The former Wales international celebrated his 40th birthday on Friday and is out of contract in the summer.
Given his performance against Bayer Leverkusen in midweek, speculation has already turned to whether Giggs will be offered a contract extension, but Moyes does not feel it is the right time to discuss such matters.
"When you get to this age it is always a late decision and you wait until the end of the season," said the United manger.
"It is based on how you feel, how you have done over the year and what your body is telling you."
But there is no doubt that when Giggs eventually decides it is time to end his career, it will be remembered as one of the finest there has ever been.
Giggs has spent his whole career at Old Trafford and has made 953 appearances for the Red Devils since making his debut in 1991.
"He's undoubtedly at the top because of his longevity and the time that he has played for just one club, the amount of games he has played in Europe and in the Premier League," said Moyes.
"Every season, you can look at Ryan Giggs moments. To be playing so well at his age is terrific and a great example to young players about how you should dedicate yourself throughout your career.
"It also tells players who get into their early to mid-30s and think things are coming to an end that if they really look after themselves and train well, they can go on for a lot longer."
United's players all wore Giggs face masks to greet the arrival of the 40th birthday boy on Friday.
Giggs was also presented with a watch and the players' changing room at the Aon Training Complex was plastered with pictures of the veteran, who had threatened to stay in bed to avoid any potential pranks to mark his big day.
"Everyone had a Ryan Giggs mask on," Moyes told MUTV.
"The dressing room was full of pictures of him. He looked as though he was in a boy band when he was much younger.
"They also got him a coach's watch - I think they are trying to push him out of the door - but he took it well."
Arsenal boss Arsene Wenger said of his long-time opponent: "If I'm 20 per cent above the normal level at a young age and I drop 10 per cent, I'm still 10 per cent above everybody else. That's what happened to Ryan Giggs.
"What he has done is absolutely exceptional. I always thought that Ryan Giggs did not always get the reward or the recognition for his quality and his huge career because he did not play in the World Cup and the European Championship.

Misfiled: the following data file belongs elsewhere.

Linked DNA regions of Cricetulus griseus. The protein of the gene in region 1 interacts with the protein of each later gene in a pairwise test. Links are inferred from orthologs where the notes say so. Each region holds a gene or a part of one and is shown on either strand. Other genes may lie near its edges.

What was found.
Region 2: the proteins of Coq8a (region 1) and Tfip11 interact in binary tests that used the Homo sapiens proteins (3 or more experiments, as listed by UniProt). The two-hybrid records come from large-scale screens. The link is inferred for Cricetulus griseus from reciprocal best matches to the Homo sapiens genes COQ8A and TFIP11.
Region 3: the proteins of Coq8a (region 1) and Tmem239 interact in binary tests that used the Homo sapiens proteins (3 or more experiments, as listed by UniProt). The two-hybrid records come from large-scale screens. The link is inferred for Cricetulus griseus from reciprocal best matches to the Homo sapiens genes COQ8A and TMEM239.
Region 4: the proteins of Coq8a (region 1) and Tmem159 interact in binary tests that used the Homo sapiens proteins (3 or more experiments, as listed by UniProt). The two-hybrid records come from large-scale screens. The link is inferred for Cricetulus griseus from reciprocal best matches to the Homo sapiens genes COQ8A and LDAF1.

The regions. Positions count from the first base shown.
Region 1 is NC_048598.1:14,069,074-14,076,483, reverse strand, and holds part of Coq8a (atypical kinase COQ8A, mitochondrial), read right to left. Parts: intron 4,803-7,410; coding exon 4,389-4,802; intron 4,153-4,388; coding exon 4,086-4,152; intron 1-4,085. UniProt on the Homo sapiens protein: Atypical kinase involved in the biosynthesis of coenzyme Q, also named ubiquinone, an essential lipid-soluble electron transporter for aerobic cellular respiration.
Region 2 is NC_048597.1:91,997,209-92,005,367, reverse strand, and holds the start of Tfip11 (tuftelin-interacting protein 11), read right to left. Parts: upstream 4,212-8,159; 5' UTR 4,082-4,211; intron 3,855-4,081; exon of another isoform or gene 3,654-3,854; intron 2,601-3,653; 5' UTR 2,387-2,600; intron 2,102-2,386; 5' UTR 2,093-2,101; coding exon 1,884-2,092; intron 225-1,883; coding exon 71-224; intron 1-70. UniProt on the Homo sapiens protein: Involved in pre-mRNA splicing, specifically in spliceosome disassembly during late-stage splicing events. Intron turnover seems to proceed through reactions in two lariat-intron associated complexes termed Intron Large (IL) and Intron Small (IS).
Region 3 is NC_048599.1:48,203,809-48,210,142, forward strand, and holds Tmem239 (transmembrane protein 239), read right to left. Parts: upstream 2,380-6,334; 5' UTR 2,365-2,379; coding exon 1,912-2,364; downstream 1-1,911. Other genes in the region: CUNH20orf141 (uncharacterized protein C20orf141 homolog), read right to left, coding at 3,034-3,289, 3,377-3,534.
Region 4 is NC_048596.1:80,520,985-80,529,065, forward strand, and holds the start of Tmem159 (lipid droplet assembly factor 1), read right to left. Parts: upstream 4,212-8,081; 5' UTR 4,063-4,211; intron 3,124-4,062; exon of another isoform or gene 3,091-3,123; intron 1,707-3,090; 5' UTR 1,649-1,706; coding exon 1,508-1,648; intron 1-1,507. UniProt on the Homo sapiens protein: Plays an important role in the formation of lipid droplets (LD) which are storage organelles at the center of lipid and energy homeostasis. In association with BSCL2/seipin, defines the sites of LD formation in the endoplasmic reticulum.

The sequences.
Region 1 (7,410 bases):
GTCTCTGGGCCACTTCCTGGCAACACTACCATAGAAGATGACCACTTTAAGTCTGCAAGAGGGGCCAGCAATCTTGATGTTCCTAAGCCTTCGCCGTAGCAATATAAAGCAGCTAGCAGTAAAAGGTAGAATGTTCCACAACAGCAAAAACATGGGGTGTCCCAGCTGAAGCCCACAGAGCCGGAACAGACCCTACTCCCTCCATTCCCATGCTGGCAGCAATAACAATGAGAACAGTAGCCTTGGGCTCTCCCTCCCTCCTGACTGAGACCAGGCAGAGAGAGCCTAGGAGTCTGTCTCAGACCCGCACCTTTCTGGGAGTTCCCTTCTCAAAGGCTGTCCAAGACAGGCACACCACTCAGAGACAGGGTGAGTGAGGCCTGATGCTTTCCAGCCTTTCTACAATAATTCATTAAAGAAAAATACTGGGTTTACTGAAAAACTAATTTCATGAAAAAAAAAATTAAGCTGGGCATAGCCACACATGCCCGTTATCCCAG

"You look at his club career - it's absolutely unbelievable. The quality of his performances show a masterclass at 40. What is very remarkable in his case is that he has turned from being an individual player into being a good passer and a collective player.
"That is a very difficult transformation and that shows you that he not only had individual quality but the intelligence and understanding of the game as well.
"People like Thierry Henry [also] had exceptional qualities," added Wenger. "They would run 100 metres in 11 seconds when everybody else did it in 12.5 or 13. So if today they are running it in 12, they are still quicker.
"They start from a huge potential and that's why at that age they can still survive, because they have the football intelligence. They had exceptional physical qualities at the start."
Stoke boss Mark Hughes played with Giggs for both United and Wales in the 1990s, and was also quick to talk up his achievements.
He said: "He is the legend of the Premier League. I remember him breaking through into the first-team squad and Ryan was the shining light in that group of players. No one will repeat what he has achieved.
"It was always evident that he was an exceptional talent. Nobody in training could get anywhere near him and we nicknamed him 'Sidewinder'. I'm amazed that he's adapted to the modern game so well in his later years."
Another former team-mate, Hull manager Steve Bruce, added: "There'll never be anybody else who can play at that level from the age of 17 to the age of 40. It's quite unbelievable. Even when you see him last week, he's still as fit as a flea and still has the hunger and desire to be a player.
"He still enjoys football so much. It's quite remarkable what he's achieved and he's the only one I've ever known who was a certainty. We've all seen youngsters and said 'he's a hell of a player' but he was a certainty when he was 14 or 15.
"We used to say when he ran around us when he was younger that it was so effortless, and even now he never seems to be exerting. He's blessed with a natural ability to move and run and is a wonderful athlete."